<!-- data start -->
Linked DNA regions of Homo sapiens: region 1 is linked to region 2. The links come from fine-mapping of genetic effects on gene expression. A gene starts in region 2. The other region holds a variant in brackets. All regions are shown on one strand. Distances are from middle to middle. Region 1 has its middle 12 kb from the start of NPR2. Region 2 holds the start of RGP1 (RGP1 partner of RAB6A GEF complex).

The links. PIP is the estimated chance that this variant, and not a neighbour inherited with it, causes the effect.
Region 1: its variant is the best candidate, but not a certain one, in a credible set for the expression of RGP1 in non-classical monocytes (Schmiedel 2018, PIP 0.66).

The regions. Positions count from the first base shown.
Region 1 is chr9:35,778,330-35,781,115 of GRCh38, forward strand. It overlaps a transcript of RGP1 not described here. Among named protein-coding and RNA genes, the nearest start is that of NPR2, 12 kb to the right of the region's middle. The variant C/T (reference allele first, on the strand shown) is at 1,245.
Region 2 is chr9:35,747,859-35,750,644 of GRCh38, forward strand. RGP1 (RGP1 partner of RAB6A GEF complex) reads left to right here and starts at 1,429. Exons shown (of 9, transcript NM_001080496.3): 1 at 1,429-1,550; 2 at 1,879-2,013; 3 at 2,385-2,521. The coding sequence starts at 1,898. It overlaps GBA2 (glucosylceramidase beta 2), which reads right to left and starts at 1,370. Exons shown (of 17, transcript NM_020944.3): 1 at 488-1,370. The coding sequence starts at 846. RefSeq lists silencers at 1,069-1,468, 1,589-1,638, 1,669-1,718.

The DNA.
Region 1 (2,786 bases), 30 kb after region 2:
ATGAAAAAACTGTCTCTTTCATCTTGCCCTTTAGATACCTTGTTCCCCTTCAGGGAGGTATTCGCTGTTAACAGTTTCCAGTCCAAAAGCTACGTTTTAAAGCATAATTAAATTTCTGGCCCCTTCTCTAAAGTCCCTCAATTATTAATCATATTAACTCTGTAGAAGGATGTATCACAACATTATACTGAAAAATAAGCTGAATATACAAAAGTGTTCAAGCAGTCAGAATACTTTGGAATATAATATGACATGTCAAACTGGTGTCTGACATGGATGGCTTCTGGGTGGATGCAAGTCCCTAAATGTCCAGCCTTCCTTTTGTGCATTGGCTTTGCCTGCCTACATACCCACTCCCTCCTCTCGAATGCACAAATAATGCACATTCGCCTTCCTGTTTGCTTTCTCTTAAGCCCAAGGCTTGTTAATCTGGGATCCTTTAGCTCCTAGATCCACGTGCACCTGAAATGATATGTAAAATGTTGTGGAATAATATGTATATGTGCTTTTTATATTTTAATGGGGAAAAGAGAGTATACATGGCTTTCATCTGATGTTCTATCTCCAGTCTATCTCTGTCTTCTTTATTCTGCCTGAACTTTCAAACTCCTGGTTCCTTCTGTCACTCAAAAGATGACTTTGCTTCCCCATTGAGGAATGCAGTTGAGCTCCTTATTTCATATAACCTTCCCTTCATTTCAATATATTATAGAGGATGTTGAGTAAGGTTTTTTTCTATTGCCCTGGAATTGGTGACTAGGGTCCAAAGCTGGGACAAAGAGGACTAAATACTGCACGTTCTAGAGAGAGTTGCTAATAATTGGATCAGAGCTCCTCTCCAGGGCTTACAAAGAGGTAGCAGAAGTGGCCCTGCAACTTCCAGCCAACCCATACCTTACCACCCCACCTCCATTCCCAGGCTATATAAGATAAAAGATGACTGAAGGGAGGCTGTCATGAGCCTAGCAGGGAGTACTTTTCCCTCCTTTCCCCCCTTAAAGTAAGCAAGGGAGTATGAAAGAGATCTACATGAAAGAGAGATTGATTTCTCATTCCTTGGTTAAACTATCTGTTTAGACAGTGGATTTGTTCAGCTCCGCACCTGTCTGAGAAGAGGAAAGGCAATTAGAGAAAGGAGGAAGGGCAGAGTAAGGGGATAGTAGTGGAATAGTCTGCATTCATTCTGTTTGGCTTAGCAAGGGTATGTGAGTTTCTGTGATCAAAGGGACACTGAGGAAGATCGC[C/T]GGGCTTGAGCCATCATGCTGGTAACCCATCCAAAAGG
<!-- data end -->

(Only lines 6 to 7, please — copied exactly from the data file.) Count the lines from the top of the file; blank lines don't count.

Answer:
Region 2 is chr9:35,747,859-35,750,644 of GRCh38, forward strand. RGP1 (RGP1 partner of RAB6A GEF complex) reads left to right here and starts at 1,429. Exons shown (of 9, transcript NM_001080496.3): 1 at 1,429-1,550; 2 at 1,879-2,013; 3 at 2,385-2,521. The coding sequence starts at 1,898. It overlaps GBA2 (glucosylceramidase beta 2), which reads right to left and starts at 1,370. Exons shown (of 17, transcript NM_020944.3): 1 at 488-1,370. The coding sequence starts at 846. RefSeq lists silencers at 1,069-1,468, 1,589-1,638, 1,669-1,718.

The DNA.